Iso-citrate dehydrogenase (IDH) is an important enzyme in cellular metabolism that decarboxylates isocitrate to α-ketoglutarate in TCA cycle. IDH-1 mutant neutrophils exhibited impaired chemotaxis, suggesting the importance of TCA metabolism in neutrophil function (86). Short-chain fatty acids (SCFAs) including acetate, propionate, and butyrate via L-selectin stimulation induced neutrophil migration in vivo (87). SCFAs by engaging with G-protein coupled receptor 43 (GPR43, also known as FFAR2) induced neutrophil chemotaxis (53), additionally GPR43 deficient neutrophils failed to migrate to propionate or GPR43 agonist phenylacetamide-1 (53, 54). SCFAs including acetate catabolize to acetyl-Co-A that generate a higher amount of ATP molecules through TCA and OXPHOS. Thus, these studies reveal role of mitochondria and TCA cycle in neutrophil chemotaxis. Moreover, neutrophils migrate to all the organs/tissues in the body, it is well-known that organs exhibit distinct preference for the metabolic fuels. How does diverse intermediates of distinct metabolic pathways in various organs impact neutrophil populations and their functions remain to be defined.

Apoptosis

Neutrophil homeostasis is governed by the clearance of exhausted cells through the apoptotic process, while uncontrolled apoptosis can lead to neutropenia. Apoptosis is an energy-dependent process (88), similarly prolonged survival of neutrophils might be a result of the change in energy homeostasis and metabolism (89). Intriguingly, G-CSF exerts an anti-apoptotic effect through mitochondria-dependent mechanisms (31). In spite of minimal involvement in energetics, mitochondria in neutrophils maintain the membrane potential (Δψm), which depends on proton gradient derived from respiratory chain complexes and OXPHOS (47). Complex III can receive electrons from glycolysis via the glycerol-3-phosphate shuttle that helps to maintain Δψm using mitochondrial glycerol phosphate dehydrogenase (mGPD) enzyme in neutrophils (47). While a loss of Δψm in neutrophils precedes the phosphatidylserine exposure and initiates the release of cytochrome C and other pro-apoptotic factors into the cytoplasm to prime apoptosis (3032).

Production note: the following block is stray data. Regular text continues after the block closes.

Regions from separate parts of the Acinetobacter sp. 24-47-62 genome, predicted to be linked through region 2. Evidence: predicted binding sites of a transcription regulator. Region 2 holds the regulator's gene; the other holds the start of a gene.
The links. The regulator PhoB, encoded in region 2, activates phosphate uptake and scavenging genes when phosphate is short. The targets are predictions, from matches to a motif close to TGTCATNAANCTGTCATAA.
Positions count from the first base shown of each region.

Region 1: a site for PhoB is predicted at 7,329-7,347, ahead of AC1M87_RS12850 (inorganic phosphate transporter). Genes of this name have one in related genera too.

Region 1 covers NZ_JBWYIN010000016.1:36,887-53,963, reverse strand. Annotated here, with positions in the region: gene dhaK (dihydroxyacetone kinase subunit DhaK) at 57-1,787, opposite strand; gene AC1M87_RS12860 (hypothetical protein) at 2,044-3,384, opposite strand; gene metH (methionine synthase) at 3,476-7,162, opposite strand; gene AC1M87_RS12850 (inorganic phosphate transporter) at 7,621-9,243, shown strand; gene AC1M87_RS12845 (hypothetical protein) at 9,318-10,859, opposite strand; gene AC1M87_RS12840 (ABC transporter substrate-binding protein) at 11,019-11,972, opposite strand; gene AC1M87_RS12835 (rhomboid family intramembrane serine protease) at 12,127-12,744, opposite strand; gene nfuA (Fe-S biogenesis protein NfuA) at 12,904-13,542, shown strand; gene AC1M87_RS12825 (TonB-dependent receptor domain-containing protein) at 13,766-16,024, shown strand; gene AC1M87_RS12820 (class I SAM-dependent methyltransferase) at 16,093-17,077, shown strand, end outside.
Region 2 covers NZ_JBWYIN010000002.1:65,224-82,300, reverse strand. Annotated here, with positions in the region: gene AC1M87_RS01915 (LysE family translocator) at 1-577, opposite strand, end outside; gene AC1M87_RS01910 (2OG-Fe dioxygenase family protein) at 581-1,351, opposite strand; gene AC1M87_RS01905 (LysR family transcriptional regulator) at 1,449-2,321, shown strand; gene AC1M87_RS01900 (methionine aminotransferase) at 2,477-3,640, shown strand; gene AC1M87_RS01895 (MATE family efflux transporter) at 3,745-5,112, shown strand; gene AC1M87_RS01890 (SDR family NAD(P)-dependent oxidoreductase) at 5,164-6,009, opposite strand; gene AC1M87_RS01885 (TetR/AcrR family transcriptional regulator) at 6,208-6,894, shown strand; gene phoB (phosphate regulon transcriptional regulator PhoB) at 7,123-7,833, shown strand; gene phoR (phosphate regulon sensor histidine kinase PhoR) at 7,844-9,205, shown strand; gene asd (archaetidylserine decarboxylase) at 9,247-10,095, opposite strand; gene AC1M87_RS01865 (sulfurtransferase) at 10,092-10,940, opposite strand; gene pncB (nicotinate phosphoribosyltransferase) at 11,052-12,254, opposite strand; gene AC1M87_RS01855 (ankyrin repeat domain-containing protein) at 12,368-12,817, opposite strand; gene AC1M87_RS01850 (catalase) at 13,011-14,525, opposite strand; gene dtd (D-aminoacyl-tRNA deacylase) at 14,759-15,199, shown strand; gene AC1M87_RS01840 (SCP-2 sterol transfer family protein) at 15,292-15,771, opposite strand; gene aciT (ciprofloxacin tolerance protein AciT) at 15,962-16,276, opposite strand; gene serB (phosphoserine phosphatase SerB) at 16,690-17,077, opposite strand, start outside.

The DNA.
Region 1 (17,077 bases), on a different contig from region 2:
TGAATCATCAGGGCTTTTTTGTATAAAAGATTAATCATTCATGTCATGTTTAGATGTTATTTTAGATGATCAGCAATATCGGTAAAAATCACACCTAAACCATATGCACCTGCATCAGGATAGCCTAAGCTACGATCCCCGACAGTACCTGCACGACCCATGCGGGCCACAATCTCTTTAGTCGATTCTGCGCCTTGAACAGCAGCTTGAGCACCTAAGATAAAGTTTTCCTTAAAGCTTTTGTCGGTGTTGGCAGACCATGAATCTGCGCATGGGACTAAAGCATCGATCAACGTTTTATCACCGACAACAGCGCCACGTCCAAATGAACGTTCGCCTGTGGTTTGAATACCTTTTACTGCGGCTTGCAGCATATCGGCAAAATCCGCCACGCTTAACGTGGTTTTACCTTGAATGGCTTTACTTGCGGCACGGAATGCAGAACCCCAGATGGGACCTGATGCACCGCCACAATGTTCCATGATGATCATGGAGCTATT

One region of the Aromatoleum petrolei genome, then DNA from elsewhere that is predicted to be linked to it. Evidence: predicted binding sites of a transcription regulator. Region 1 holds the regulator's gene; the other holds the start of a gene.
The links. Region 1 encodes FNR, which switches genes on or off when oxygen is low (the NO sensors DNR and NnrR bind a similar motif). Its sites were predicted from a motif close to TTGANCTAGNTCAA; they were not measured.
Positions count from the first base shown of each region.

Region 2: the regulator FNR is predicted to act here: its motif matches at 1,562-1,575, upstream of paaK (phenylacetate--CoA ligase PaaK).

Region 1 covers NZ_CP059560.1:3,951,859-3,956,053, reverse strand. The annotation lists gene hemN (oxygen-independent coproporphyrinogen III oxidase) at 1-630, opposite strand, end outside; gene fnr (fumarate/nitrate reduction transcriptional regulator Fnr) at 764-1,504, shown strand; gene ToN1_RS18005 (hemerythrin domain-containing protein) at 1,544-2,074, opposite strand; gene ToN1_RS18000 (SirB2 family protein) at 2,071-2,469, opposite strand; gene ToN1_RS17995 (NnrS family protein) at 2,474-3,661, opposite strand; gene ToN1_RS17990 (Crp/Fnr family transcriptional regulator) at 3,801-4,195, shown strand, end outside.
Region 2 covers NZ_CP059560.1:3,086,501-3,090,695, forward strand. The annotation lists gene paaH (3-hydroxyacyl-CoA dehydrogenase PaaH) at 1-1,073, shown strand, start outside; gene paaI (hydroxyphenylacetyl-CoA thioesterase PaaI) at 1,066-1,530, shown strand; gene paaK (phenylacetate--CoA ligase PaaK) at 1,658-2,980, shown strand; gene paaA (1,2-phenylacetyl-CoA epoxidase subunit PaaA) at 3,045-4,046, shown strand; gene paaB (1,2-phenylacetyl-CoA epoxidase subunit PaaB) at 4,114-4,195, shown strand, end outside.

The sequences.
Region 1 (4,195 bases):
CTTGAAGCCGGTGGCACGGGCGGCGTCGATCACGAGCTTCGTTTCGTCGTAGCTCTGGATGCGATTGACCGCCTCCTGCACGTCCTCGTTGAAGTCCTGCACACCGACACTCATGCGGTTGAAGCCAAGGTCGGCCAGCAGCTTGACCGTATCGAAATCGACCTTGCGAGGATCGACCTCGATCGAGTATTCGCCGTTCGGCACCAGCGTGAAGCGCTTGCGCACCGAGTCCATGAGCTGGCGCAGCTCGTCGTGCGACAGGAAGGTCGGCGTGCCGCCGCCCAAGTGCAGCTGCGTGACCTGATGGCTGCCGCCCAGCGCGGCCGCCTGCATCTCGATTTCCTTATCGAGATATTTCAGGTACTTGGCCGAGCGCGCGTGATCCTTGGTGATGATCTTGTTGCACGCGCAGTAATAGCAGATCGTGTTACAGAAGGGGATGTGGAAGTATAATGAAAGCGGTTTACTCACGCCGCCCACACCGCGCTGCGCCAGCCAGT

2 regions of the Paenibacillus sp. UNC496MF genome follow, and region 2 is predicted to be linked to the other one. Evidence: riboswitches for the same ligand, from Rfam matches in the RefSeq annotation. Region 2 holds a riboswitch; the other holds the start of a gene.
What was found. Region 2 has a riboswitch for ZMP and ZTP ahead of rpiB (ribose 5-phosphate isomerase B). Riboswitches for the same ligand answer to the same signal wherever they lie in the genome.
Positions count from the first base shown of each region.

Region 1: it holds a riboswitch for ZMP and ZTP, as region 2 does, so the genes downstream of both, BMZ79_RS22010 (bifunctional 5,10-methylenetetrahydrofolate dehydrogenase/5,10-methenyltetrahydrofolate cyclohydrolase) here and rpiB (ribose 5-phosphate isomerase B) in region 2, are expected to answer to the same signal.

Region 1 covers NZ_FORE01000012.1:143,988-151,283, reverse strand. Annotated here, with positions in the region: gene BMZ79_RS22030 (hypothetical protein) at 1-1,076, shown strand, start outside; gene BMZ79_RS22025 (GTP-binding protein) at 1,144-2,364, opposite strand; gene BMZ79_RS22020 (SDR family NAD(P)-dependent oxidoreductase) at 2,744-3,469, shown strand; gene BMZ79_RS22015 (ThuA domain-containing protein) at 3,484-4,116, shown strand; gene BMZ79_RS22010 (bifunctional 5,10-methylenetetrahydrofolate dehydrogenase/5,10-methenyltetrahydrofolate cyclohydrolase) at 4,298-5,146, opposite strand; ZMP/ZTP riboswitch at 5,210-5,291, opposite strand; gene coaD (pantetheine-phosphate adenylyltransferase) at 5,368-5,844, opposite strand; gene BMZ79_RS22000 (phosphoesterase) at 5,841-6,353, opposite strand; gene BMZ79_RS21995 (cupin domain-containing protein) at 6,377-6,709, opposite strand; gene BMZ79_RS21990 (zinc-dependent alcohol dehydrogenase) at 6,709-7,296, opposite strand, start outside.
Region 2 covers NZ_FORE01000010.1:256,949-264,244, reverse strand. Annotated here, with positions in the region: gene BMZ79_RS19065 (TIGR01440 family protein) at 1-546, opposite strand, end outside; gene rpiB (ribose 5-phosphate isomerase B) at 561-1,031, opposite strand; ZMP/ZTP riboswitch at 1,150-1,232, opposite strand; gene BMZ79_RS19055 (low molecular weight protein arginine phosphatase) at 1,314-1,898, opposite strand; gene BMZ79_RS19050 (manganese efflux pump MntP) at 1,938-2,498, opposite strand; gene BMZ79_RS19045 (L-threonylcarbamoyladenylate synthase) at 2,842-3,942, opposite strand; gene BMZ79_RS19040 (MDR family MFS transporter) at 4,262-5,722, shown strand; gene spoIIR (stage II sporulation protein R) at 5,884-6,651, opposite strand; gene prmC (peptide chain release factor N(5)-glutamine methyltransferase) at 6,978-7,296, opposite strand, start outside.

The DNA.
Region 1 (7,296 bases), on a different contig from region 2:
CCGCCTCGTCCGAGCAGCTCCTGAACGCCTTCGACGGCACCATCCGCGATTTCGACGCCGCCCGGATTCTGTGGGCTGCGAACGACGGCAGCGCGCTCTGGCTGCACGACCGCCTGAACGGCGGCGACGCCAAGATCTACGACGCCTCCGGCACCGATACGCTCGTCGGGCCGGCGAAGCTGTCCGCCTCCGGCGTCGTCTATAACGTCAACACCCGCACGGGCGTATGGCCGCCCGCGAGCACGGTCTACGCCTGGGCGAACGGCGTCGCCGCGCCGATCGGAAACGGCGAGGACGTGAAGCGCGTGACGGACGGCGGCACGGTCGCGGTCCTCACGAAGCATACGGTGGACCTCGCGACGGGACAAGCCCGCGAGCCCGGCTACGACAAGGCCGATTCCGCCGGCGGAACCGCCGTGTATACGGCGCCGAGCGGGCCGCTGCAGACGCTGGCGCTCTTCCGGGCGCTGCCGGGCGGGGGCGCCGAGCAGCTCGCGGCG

A study using patients with mutations in succinate dehydrogenase (SDH) encoding gene indicates its role in neutrophil apoptosis (22). SDH oxidizes succinate to fumarate in the TCA cycle and also functions as ubiquinone oxidoreductase in ETC complex II (22). Neutrophils from these patients exhibited higher succinate levels, and reduced constitutive as well as hypoxia induced apoptosis, in an HIF-1α independent manner (22). Consistently, treatment with 3-nitropropionic acid, an irreversible SDH inhibitor led to reduced constitutive apoptosis in neutrophils from healthy individuals (22), implying role of TCA cycle intermediates in neutrophil apoptosis.

Lodhi et al. identified an important role of fatty acid synthase (FAS)-dependent de novo lipogenesis in neutrophil apoptosis (52). FAS catalyzes palmitate formation from malonyl-CoA. Conditional global FAS knockout mice die from neutropenic sepsis due to disrupted membrane phospholipid composition in FAS KO neutrophils. Loss of FAS impaired lipogenesis but enhanced programmed cell death without affecting granulocytic differentiation. Furthermore, peroxisomal reductase activating PPAR (PexRAP) knockout mice also exhibited loss of neutrophils, without drastically affecting other hematopoietic cells (52). Aoyama et al. have shown induction of caspase-dependent neutrophil apoptosis in the presence of SCFAs propionate and butyrate (90). In contrast, acetate induced neutrophil apoptosis was GPR43 dependent (77). Together these studies demonstrate role of FA metabolism in neutrophil apoptosis.